How about this photo of our beaming ‘Kid’, George Tidiman on trombone, seen here with Ken Simms on trumpet. Taken at Farnborough Jazz Club (Kent) on 22nd July 2016 with his own band ;George ;Kid; Tidiman’s All Stars. Photo by Mike Witt.
It’s Our ‘Kid’ GEORGE TIDIMAN on trombone, back again to play for us. What a happy atmosphere he brings to us too, especially as he has booked the best – DENNY ILETT on trumpet, with TIM HUSKISSON on clarinet, ‘SOUTHEND BOB’ ALLBUT on banjo & vocals( and what vocals), JOHN SIRETT on double bass and BILL FINCH on drums. Great dancing and great laughter can be seen and heard – you betcha. That will be here at Farnborough Jazz Club this Friday, 24th March 2017. Hey, must remind you, our clocks spring forward 1 hour at 1:00am Sunday morning. Yeah – that means Spring Time is really here – Yippee!
Diane and Keith, your hosts for some great jazz.
British Summer Time was first established by the Summer Time Act 1916, after a campaign by builder William Willett. His original proposal was to move the clocks forward by 80 minutes, in 20-minute weekly steps on Sundays in April and by the reverse procedure in September. In 1916 BST began on 21 May and ended on 1 October. Willett never got to see his idea implemented as he died in early 1915.
Periods of deviation
In 1940, during the Second World War, the clocks in Britain were not put back by an hour at the end of summer. In subsequent years, clocks continued to be advanced by one hour each spring and put back by an hour each autumn until July 1945. During these summers, therefore, Britain was two hours ahead of GMT and operating on British Double Summer Time (BDST). The clocks were brought back in line with GMT at the end of summer in 1945. In 1947, due to severe fuel shortages, clocks were advanced by one hour on two occasions during the spring, and put back by one hour on two occasions during the autumn, meaning that Britain was back on BDST during that summer.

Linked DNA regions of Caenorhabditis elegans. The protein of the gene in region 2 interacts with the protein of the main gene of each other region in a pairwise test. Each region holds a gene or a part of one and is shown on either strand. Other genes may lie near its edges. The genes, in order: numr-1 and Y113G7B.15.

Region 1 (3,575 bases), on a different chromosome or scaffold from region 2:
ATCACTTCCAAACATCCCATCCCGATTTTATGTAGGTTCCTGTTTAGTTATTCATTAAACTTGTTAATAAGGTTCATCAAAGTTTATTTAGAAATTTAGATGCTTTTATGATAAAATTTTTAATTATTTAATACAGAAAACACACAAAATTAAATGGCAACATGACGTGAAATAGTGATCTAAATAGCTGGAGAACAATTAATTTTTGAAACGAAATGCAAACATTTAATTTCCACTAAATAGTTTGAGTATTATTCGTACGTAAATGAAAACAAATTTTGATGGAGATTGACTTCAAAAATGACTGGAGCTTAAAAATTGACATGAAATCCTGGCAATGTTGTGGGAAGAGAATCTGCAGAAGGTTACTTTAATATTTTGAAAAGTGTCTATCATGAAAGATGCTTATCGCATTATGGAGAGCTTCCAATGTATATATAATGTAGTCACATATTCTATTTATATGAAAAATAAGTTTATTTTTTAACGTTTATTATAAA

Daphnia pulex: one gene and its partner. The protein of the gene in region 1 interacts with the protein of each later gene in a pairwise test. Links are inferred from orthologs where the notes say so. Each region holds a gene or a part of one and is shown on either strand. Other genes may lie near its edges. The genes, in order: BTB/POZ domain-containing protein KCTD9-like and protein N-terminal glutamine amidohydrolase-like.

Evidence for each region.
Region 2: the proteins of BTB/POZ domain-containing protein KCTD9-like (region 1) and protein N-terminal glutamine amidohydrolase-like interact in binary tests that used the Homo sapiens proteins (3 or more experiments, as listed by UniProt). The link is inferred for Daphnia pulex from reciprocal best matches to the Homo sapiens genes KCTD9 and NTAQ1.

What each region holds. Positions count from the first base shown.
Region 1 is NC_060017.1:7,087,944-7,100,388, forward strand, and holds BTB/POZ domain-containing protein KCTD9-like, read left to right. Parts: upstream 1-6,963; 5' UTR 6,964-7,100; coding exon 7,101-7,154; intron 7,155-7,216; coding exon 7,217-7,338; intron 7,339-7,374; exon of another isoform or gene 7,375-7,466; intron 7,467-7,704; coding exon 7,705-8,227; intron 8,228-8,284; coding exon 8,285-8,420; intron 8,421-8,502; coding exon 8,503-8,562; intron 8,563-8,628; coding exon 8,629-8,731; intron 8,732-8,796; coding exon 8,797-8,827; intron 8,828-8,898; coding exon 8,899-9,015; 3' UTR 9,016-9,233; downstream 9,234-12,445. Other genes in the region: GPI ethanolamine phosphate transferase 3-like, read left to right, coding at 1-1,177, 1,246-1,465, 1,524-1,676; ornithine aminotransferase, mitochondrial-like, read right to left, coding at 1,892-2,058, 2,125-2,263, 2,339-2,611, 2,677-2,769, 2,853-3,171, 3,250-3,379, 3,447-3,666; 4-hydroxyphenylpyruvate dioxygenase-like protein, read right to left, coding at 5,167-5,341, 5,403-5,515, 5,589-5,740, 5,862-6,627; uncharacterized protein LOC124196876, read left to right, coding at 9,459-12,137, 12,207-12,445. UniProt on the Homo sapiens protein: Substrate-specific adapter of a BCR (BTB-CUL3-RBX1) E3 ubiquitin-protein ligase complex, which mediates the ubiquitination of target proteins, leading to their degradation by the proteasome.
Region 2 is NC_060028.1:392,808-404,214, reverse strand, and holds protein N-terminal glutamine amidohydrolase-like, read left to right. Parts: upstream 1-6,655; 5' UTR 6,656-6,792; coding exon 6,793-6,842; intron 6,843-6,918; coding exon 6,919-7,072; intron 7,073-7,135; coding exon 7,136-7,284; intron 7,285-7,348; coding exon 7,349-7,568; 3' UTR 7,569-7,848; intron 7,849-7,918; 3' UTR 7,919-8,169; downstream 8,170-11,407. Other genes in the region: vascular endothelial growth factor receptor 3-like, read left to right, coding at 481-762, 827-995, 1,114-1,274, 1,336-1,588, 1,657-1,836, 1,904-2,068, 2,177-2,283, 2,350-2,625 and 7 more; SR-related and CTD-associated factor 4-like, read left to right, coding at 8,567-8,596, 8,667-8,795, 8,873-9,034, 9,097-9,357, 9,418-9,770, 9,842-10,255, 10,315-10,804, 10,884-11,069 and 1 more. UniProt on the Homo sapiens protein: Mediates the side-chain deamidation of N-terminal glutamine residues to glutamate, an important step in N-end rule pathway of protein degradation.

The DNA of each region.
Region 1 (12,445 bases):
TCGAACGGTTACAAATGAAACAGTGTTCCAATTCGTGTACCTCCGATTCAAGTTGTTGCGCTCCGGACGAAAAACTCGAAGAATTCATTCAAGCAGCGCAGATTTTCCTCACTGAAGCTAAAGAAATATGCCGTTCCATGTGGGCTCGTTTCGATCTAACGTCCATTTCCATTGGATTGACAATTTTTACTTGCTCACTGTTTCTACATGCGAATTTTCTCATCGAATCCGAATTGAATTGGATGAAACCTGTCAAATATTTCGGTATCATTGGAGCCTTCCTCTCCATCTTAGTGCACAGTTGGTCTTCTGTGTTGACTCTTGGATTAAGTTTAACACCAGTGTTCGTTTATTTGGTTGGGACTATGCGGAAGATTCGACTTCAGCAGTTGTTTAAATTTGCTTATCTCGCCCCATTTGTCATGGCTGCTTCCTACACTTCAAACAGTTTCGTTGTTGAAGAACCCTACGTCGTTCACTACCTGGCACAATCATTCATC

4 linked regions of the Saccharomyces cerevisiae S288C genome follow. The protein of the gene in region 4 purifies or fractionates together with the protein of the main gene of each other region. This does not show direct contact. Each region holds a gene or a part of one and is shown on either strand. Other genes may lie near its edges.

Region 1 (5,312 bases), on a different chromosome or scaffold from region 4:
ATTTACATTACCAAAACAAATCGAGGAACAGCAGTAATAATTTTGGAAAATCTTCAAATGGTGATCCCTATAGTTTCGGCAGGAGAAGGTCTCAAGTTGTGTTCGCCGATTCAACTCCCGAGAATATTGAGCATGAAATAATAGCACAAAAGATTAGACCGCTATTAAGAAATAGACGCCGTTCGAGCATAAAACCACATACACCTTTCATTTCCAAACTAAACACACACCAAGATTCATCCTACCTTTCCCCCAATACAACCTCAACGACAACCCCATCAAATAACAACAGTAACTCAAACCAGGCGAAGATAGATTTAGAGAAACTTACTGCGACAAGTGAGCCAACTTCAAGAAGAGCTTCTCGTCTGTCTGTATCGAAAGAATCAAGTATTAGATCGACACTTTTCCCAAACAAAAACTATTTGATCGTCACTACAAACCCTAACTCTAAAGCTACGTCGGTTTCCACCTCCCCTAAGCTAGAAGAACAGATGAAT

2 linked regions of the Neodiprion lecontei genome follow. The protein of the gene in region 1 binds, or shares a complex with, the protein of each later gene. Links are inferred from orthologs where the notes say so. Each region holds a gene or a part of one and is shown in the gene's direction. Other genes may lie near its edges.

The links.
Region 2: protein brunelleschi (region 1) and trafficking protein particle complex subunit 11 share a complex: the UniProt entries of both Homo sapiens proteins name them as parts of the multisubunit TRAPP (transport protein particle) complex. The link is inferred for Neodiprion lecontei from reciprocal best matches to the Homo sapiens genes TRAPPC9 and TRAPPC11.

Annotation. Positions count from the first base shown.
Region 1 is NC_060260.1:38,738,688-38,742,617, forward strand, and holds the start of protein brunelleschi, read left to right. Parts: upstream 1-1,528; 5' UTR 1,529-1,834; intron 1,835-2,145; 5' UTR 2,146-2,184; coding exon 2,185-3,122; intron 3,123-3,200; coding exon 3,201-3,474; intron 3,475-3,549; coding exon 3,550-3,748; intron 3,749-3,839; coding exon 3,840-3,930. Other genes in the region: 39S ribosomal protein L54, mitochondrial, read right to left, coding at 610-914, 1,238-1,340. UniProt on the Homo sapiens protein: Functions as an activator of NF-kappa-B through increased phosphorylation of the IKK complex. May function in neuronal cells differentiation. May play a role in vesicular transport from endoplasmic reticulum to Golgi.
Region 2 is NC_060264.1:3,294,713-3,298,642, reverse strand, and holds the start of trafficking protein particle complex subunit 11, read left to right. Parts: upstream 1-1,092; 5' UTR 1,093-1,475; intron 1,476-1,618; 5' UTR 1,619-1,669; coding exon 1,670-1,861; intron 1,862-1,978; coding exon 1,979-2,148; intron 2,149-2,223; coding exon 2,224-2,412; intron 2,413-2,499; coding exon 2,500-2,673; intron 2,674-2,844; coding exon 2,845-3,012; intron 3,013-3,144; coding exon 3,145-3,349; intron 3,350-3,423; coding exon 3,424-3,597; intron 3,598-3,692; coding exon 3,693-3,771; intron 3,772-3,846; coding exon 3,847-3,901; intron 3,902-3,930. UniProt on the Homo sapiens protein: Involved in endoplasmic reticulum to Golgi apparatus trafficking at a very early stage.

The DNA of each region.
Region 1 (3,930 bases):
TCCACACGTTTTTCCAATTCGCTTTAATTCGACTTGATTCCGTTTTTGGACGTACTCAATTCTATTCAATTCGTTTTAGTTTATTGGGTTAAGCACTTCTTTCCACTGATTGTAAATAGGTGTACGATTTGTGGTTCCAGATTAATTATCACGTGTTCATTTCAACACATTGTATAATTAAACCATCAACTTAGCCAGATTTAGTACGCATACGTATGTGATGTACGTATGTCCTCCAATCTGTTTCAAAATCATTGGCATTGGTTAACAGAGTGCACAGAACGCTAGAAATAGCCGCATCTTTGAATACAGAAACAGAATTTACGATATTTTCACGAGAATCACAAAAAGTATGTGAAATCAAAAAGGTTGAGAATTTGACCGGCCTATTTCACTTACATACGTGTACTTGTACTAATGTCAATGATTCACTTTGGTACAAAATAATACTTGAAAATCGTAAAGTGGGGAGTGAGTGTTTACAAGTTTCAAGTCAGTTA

An inquiry during the winter of 1959–60, in which 180 national organisations were consulted, revealed a slight preference for a change to all-year GMT+1, but instead the length of summer time was extended as a trial. A further inquiry during 1966–67 led the government of Harold Wilson to introduce the British Standard Time experiment, with Britain remaining on GMT+1 throughout the year. This took place between 27 October 1968 and 31 October 1971, when there was a reversion to the previous arrangement.
Analysis of accident data for the first two years of the experiment, published by HMSO in October 1970, indicated that while there had been an increase in casualties in the morning, there had been a substantially greater decrease in casualties in the evening, with a total of around 2,500 fewer people killed and seriously injured during the first two winters of the experiment, at a time when about 1,000 people a day were killed or injured on the roads. However the period coincided with the introduction of Drink-Driving legislation, and the estimates were later modified downwards in 1989.
The trial was the subject of a House of Commons debate on 2 December 1970 when, on a free vote, the House of Commons voted by 366 to 81 votes to end the experiment.